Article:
Sunday, December 09, 2012
WINTER OF DISCONTENT: Rise of the Footsoldier
There’s a certain aspect of the British mindset that gets all sentimental over criminality. There are those who profess a nostalgia for the Krays, chiefly based on the observation that they loved their mam, gawd bless ’em. Peter Medak’s 1990 film of their lives falls into this trap. Ditto David Green’s ‘Buster’, starring Phil Collins as Buster Edwards, one of the Great Train Robbers, a film that plays out as a light romantic comedy and conveniently omits the coshing of train driver Jack Mills and the track-side attack on David Whitby.
Julian Gilbey’s ‘Rise of the Footsoldier’ – an energetic account of the life and crimes of Clayton Leach, on whose autobiography ‘Muscle’ the film is based – doesn’t fall victim to Medak’s myth-making or Green’s wholescale hagiography, but remains curiously unsatisfying, not least because of its slavish adherence to a three act structure which necessitates the almost complete sidelining of its anti-hero for the last third.
It’s easy to see why Gilbey, co-scripting with his brother William, opted for this structure, though. On paper, the story cleanly delineates across three decades: the 70s, in which Leach (Ricci Harnett) makes a name for himself as a member of the I.C.F. (the Inter City Firm, an organized group of football hooligans so named because they took InterCity trains to matches rather than the more traditional buses); the 80s, in which Leach develops and underworld career and starts coining it on the rave scene; and the 90s, in which associates Tony Tucker (Terry Stone) and Pat Tate (Craig Fairbrass) start spiraling out of control and fucking things up for everyone else and things come to a bloody end down a rutted farm track in Rettendon.
And things start out effectively enough as Gilbey plunges the viewer headfirst in an almost nauseatingly visceral evocation of 70s football hooliganism. Everything that Lexi Alexander’s ‘Green Street’ tried so hard to be in its interminable 109 minutes, ‘Rise of the Footsoldier’ wipes the floor with in its first 20. It’s a roundhouse swing of visceral take-no-prisoners filmmaking, easily the most unflinching depiction of the subject since Philip Davis’s ‘I.D.’, and if the credits had rolled on ‘Rise of the Footsoldier’ as a twenty minute short I’d probably be calling it a masterpiece.
Unfortunately, Act One sets the bar too high. Nothing that follows remotely lives up to it. In fact, Act Two is a complete inversion. If Gilbey’s portrayal of football related violence is brutish and all-too-convincing, then his take on 80s rave culture is just plain ridiculous. The music, the fashions and his filmic suggestion of how E effects the user are howlingly wide of the mark. It’s a relief when Leach graduates from doorman duties to providing protection to local dealers and hooks up with Tucker. The clichés still come thick and fast – particularly in the dialogue, which never rises above the “yew faakin’ cahnt” standard beloved of so many recent British crime flicks – but at least there’s a bit more at stake and the pace benefits as a result. Nothing benefits the film’s treatment of women, though, where every female character is reduced to slapper, stripper, pothead or mistreated wife.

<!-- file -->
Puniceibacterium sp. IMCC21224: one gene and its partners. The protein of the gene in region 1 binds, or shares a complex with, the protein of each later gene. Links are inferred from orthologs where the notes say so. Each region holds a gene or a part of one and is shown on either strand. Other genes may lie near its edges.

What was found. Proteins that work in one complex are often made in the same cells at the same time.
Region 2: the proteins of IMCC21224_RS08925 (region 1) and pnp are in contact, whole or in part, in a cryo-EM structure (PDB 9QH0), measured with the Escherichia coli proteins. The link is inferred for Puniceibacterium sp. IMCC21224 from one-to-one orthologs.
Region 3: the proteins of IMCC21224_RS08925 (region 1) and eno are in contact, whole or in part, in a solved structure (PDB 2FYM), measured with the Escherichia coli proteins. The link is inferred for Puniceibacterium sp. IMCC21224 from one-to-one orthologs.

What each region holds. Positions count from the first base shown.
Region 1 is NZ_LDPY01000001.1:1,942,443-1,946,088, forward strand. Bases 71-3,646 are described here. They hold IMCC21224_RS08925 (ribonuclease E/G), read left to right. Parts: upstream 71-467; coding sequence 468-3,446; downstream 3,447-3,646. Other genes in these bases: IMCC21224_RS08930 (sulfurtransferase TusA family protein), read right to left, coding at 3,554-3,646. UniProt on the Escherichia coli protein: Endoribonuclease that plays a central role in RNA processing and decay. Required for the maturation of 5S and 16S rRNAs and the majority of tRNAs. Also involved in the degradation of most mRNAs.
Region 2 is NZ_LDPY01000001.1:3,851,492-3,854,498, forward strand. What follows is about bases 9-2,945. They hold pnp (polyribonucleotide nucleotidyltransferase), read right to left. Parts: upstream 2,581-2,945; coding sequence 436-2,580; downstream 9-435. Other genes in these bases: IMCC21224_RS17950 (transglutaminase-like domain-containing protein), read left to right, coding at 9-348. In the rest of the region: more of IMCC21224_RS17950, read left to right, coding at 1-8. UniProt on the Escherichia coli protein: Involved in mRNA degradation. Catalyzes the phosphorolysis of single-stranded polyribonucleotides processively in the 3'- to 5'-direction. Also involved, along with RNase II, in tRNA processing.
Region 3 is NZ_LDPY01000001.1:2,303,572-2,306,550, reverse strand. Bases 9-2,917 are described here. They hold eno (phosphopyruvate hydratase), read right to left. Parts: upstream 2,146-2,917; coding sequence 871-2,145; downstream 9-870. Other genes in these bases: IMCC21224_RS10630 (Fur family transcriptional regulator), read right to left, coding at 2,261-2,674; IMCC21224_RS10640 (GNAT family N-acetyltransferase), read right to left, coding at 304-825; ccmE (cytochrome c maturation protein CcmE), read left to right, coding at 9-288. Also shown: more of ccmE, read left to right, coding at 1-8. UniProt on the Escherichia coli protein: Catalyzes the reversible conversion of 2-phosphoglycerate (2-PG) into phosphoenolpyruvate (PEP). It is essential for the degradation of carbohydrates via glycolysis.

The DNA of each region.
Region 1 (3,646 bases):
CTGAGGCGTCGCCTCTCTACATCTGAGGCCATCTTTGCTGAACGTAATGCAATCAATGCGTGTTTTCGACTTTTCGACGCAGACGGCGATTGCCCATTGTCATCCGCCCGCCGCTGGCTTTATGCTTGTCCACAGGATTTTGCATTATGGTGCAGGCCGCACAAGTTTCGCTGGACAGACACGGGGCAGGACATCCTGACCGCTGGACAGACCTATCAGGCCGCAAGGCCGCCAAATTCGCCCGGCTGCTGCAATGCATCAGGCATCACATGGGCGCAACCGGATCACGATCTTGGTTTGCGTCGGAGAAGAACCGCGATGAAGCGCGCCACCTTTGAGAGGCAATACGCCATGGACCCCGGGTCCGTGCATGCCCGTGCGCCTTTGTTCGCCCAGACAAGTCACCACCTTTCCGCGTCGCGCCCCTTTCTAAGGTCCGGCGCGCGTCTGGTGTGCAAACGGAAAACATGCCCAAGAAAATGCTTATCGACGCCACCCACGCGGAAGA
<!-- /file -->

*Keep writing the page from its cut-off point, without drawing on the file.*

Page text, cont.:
Then Act Three comes lumbering on as Leach finds himself on the periphery of a heroin deal that goes south and some very hardcore Turks bring the pain. So of his crew get hurt, but Tucker dissuades Leach from going to war. It’s at this point that the narrative begins to derail. Though never lacking for drama – be it a ‘Rashomon’ style replaying of the Rettendon hit as various possible perpetrators are put in the frame, or Pat Tate going off on one over a pizza order in a scene that would be funny if it weren’t so brutal – the final stretch of ‘Rise of the Footsoldier’ never recovers from leaving its anti-hero on said periphery.
Put simply, there’s no sense of Leach’s position in the underworld during all of this, of what he was doing behind the scenes. He just disappears for long stretches while Tucker and Tate get mixed up in any number of dodgy schemes, bring down too much attention, and finally keep their rendezvous with some heavy firepower down a farm track in the dead of winter. ‘Rise of the Footsoldier’ – the first hour earns the title. But it’s more like ‘Footsoldier on the Sidelines’ by the time the final whistle blows.